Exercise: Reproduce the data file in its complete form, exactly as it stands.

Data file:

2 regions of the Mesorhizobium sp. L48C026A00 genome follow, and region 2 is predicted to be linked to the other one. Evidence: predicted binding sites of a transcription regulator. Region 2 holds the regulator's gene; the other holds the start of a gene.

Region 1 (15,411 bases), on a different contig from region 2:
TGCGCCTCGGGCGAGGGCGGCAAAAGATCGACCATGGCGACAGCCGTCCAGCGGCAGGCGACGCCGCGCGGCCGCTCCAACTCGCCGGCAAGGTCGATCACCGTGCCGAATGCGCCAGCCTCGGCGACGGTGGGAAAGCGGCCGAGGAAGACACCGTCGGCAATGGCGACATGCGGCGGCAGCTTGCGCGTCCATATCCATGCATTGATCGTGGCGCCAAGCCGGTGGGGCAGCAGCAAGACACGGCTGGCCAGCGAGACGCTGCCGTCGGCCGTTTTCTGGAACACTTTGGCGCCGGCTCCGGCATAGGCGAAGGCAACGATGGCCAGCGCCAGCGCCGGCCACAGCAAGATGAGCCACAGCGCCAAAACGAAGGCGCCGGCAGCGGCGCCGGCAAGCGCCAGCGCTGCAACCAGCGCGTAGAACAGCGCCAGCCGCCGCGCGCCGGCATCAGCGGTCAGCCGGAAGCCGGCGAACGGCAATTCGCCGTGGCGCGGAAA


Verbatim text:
2 regions of the Mesorhizobium sp. L48C026A00 genome follow, and region 2 is predicted to be linked to the other one. Evidence: predicted binding sites of a transcription regulator. Region 2 holds the regulator's gene; the other holds the start of a gene.

Region 1 (15,411 bases), on a different contig from region 2:
TGCGCCTCGGGCGAGGGCGGCAAAAGATCGACCATGGCGACAGCCGTCCAGCGGCAGGCGACGCCGCGCGGCCGCTCCAACTCGCCGGCAAGGTCGATCACCGTGCCGAATGCGCCAGCCTCGGCGACGGTGGGAAAGCGGCCGAGGAAGACACCGTCGGCAATGGCGACATGCGGCGGCAGCTTGCGCGTCCATATCCATGCATTGATCGTGGCGCCAAGCCGGTGGGGCAGCAGCAAGACACGGCTGGCCAGCGAGACGCTGCCGTCGGCCGTTTTCTGGAACACTTTGGCGCCGGCTCCGGCATAGGCGAAGGCAACGATGGCCAGCGCCAGCGCCGGCCACAGCAAGATGAGCCACAGCGCCAAAACGAAGGCGCCGGCAGCGGCGCCGGCAAGCGCCAGCGCTGCAACCAGCGCGTAGAACAGCGCCAGCCGCCGCGCGCCGGCATCAGCGGTCAGCCGGAAGCCGGCGAACGGCAATTCGCCGTGGCGCGGAAA